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Legal Advice


MilTownMVP

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Aight, here's the deal.

I was planning on making t-shirts for my IFL team since I already do for my IBL team (Milwaukee Hops is the name me & my guys use when we do 3 on 3 tournaments). But someone informed me that might not be such a good idea because of copyright law.

I know there's some kind of 7 year rule when it comes to copyright rules, but the NFL was still able to give all kinds of hell to the CFL for using the name Baltimore Colts.

So the odds that the NFL would somehow hunt me down and sue me for the tens of dollars in my bank account aside, would I be better off not making the t-shirts and/or coming up with another name?

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Well, it's not a 7 year rule, it's a 70 year rule.

This is from the U.S. Copyright Office's website (http://www.copyright.gov):

A work that is created (fixed in tangible form for the first time) on or after January 1, 1978, is automatically protected from the moment of its creation and is ordinarily given a term enduring for the author's life plus an additional 70 years after the author's death. In the case of "a joint work prepared by two or more authors who did not work for hire," the term lasts for 70 years after the last surviving author's death. For works made for hire, and for anonymous and pseudonymous works (unless the author's identity is revealed in Copyright Office records), the duration of copyright will be 95 years from publication or 120 years from creation, whichever is shorter.

Technically, in this situation, since I would venture to say that the name and logo was a "work for hire," it would actually be a 95 year rule.

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Aren't you on an extended hiatus? Not that I'm complaining to see you here, of course, but, ya know, we had a going away party and all. It's kinda like Cast Away at the end where Tom Hanks' lady friend says "We had a funeral for you." As for the t-shirts, I don't think the NFL would care all that much about ten guys playing flag ball in matching shirts every saturday, eh?

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Aren't you on an extended hiatus? Not that I'm complaining to see you here, of course, but, ya know, we had a going away party and all. It's kinda like Cast Away at the end where Tom Hanks' lady friend says "We had a funeral for you." As for the t-shirts, I don't think the NFL would care all that much about ten guys playing flag ball in matching shirts every saturday, eh?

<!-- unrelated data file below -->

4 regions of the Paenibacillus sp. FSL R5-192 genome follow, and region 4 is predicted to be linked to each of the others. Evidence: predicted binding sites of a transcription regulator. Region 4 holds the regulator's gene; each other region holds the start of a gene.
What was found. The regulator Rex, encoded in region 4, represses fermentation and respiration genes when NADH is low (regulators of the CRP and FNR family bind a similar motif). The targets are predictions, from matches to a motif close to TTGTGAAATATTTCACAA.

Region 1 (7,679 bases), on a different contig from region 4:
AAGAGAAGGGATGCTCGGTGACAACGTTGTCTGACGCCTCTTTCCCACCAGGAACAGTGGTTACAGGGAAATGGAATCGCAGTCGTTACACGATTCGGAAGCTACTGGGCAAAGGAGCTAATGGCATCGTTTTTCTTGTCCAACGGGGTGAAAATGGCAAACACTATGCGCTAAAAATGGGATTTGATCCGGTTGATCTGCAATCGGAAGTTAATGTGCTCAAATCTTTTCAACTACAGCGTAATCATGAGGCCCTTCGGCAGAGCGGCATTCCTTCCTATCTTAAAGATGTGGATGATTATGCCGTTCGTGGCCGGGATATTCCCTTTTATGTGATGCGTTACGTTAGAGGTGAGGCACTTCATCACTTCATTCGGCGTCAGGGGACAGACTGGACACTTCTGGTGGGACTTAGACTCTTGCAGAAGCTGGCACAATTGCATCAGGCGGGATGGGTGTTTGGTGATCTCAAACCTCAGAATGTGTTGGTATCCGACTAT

Well, since you asked, and to quote myself...

Good luck to you guys in the near future, and I'll be back around on occasions.

...this is one of those occasions. But I'm only here briefly, so, I'm not "back" yet, so to speak.

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Well, it's not a 7 year rule, it's a 70 year rule.

This is from the U.S. Copyright Office's website (http://www.copyright.gov):

A work that is created (fixed in tangible form for the first time) on or after January 1, 1978, is automatically protected from the moment of its creation and is ordinarily given a term enduring for the author's life plus an additional 70 years after the author's death. In the case of "a joint work prepared by two or more authors who did not work for hire," the term lasts for 70 years after the last surviving author's death. For works made for hire, and for anonymous and pseudonymous works (unless the author's identity is revealed in Copyright Office records), the duration of copyright will be 95 years from publication or 120 years from creation, whichever is shorter.

Technically, in this situation, since I would venture to say that the name and logo was a "work for hire," it would actually be a 95 year rule.

WOW! 70 years! Patents (for products etc.) take 14 years don't they?

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